To enable network flap and set the ELAN preempt for a LES, use the following command in LANE database configuration mode:

Command

Purpose

Router(lane-config-dat)# name elan-name preempt

Sets the ELAN LES preemption.

Monitoring and Maintaining the LANE Components

After configuring LANE components on an interface or any of its subinterfaces, on a specified subinterface, or on an ELAN, you can display their status. To show LANE information, use the following commands in EXEC mode:

Command

Purpose

Router# show lane [interface atm slot/0[.subinterface-number
] | name elan-name
] [brief] 
                
                   
                Router# show lane [interface atm slot/port-adapter/0[.subinterface-number
] | name elan-name
] [brief]
 
Router# show lane [interface atm number
[.subinterface-number
] | name elan-name
] [brief]

Displays the global and per-virtual channel connection LANE information for all the LANE components and emulated LANs configured on an interface or any of its subinterfaces.

  • On the AIP for Cisco 7500 series routers; On the ATM port adapter for Cisco 7200 series routers.
  • On the ATM port adapter for Cisco 7500 series routers.
  • On the NPM for Cisco 4500 and Cisco 4700 routers.
Router# show lane bus [interface atm slot/0[.subinterface-number
] | name elan-name
] [brief]
                
                   
                Router# show lane bus [interface atm slot/port-adapter/ 0 [.subinterface-number
] | name elan-name
] [brief]
                
                   
                Router# show lane bus [interface atm number
[.subinterface-number
] | name elan-name
] [brief]

Displays the global and per-VCC LANE information for the BUS configured on any subinterface or ELAN.

  • On the AIP for Cisco 7500 series routers; On the ATM port adapter for Cisco 7200 series routers.
  • On the ATM port adapter for Cisco 7500 series routers.
  • On the NPM for Cisco 4500 and Cisco 4700 routers.
Router# show lane client [interface atm slot/0[.subinterface-number
] | name elan-name
] [brief  Router# show lane client [interface atm slot/port-adapter/0[.subinterface-number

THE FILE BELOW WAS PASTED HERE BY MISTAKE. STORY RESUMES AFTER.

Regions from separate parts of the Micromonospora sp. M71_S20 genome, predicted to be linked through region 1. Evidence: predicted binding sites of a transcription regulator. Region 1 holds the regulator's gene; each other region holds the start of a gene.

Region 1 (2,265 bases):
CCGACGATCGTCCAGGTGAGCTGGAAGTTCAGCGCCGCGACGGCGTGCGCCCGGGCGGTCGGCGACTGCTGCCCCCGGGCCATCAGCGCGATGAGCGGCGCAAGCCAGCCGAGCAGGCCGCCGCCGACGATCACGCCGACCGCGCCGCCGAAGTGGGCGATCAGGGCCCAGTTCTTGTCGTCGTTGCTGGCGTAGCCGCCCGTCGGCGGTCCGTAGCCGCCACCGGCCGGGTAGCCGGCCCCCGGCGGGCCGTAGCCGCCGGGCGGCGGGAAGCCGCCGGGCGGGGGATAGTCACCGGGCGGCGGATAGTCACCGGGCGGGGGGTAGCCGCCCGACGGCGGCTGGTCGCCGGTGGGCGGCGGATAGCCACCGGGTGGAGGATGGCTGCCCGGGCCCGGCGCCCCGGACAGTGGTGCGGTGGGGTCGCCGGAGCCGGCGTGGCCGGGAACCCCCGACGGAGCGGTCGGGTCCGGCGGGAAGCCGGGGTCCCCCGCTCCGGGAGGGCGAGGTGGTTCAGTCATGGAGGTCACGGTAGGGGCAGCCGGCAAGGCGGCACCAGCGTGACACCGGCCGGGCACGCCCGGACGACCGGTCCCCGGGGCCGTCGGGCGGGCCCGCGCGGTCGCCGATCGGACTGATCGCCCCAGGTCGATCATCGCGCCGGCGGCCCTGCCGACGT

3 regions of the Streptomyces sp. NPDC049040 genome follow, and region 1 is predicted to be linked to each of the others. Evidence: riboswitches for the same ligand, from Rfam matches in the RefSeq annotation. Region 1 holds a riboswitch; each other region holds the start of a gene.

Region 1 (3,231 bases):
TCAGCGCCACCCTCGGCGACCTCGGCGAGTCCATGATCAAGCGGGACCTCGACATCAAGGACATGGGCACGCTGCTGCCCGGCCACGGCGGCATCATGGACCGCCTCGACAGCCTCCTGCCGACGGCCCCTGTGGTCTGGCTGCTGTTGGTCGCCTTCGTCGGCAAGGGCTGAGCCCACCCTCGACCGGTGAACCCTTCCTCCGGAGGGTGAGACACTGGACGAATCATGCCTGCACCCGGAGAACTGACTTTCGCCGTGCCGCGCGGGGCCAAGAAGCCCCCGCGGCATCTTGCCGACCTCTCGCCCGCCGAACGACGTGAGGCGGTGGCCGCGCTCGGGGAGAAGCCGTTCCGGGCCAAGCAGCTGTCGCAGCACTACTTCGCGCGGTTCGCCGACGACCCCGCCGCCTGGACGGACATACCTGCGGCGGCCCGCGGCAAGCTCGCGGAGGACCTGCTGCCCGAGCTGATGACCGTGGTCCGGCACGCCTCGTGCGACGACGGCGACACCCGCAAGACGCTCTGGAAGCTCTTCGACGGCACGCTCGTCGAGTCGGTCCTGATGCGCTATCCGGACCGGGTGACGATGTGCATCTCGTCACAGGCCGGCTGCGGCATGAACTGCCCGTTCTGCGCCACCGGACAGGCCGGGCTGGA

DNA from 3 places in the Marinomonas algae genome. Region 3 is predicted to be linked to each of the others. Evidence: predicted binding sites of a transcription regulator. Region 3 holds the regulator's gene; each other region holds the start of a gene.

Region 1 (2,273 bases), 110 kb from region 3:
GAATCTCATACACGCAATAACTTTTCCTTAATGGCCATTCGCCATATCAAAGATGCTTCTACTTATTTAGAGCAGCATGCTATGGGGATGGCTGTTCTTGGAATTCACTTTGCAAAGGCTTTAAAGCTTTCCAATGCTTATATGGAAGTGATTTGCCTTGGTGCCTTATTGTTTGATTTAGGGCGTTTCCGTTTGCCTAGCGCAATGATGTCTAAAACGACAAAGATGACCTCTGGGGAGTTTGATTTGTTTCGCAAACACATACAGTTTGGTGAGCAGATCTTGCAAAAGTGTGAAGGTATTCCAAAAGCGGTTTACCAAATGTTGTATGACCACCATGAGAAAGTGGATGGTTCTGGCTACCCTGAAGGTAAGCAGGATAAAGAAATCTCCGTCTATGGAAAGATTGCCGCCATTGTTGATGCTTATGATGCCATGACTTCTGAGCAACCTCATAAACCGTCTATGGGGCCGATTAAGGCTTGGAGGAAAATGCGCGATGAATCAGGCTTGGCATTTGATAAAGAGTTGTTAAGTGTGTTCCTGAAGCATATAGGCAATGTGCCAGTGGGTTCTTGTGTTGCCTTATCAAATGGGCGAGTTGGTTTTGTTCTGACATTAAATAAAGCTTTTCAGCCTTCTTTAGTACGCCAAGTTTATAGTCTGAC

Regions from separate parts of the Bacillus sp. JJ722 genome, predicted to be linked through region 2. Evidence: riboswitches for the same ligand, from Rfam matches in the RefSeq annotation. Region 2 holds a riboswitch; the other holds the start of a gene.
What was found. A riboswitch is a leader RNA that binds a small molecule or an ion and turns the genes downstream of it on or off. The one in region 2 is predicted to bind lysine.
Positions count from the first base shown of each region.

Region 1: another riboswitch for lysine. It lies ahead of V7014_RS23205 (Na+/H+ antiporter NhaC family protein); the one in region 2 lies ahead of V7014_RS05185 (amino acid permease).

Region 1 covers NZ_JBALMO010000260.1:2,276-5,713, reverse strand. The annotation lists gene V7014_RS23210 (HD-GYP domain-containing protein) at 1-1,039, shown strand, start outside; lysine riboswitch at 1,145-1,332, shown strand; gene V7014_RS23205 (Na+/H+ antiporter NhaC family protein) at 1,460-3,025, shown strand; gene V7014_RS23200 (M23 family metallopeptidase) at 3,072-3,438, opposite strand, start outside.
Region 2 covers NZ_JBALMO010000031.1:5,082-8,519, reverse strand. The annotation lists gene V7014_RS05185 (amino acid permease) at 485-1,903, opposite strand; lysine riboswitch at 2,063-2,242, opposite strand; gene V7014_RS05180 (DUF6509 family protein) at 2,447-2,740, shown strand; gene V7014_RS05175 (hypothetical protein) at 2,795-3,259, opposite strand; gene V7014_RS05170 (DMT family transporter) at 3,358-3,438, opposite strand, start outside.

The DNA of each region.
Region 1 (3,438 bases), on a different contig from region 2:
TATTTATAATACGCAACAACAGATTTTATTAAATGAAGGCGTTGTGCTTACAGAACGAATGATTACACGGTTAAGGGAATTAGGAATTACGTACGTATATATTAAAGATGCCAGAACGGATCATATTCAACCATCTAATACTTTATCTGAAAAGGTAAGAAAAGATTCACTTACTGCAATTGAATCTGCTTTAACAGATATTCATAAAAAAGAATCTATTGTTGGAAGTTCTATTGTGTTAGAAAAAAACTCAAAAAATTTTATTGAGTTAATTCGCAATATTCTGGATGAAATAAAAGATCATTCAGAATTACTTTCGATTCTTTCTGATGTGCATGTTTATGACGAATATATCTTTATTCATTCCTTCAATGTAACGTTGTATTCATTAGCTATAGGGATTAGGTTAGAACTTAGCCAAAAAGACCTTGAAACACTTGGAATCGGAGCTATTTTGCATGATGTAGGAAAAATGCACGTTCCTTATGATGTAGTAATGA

] | name elan-name
] [brief]
                
                   
                Router# show lane client [interface atm number
[.subinterface-number
] | name elan-name
] [brief]

Displays the global and per-VCC LANE information for all LANE clients configured on any subinterface or ELAN.

  • On the AIP for Cisco 7500 series routers; On the ATM port adapter for Cisco 7200 series routers.
  • On the ATM port adapter for Cisco 7500 series routers.
  • On the NPM for Cisco 4500 and Cisco 4700 routers.
Router# show lane config [interface atm slot/0]
                
                   
                Router# show lane config [interface atm slot/port-adapter/0]
                
                   
                Router# show lane config [interface atm number
]

Displays the global and per-VCC LANE information for the LECS configured on any interface.

  • On the AIP for Cisco 7500 series routers; On the ATM port adapter for Cisco 7200 series routers.
  • On the ATM port adapter for Cisco 7500 series routers.
  • On the NPM for Cisco 4500 and Cisco 4700 routers.
Router# show lane database [database-name
]

Displays the LECS's database.

Router# show lane default-atm-addresses [interface atm slot/0.subinterface-number
]
                
                   
                Router# show lane default-atm-addresses [interface atm slot/port-adapter/0.subinterface-number
]
                
                   
                Router# show lane default-atm-addresses [interface atm number.subinterface-number
]

Displays the automatically assigned ATM address of each LANE component in a router or on a specified interface or subinterface.

  • On the AIP for Cisco 7500 series routers; On the ATM port adapter for Cisco 7200 series routers.
  • On the ATM port adapter for Cisco 7500 series routers.
  • On the NPM for Cisco 4500 and Cisco 4700 routers.
Router# show lane le-arp [interface atm slot/0[.subinterface-number
] | name elan-name
]
                
                   
                Router# show lane le-arp [interface atm slot/port-adapter/0[.subinterface-number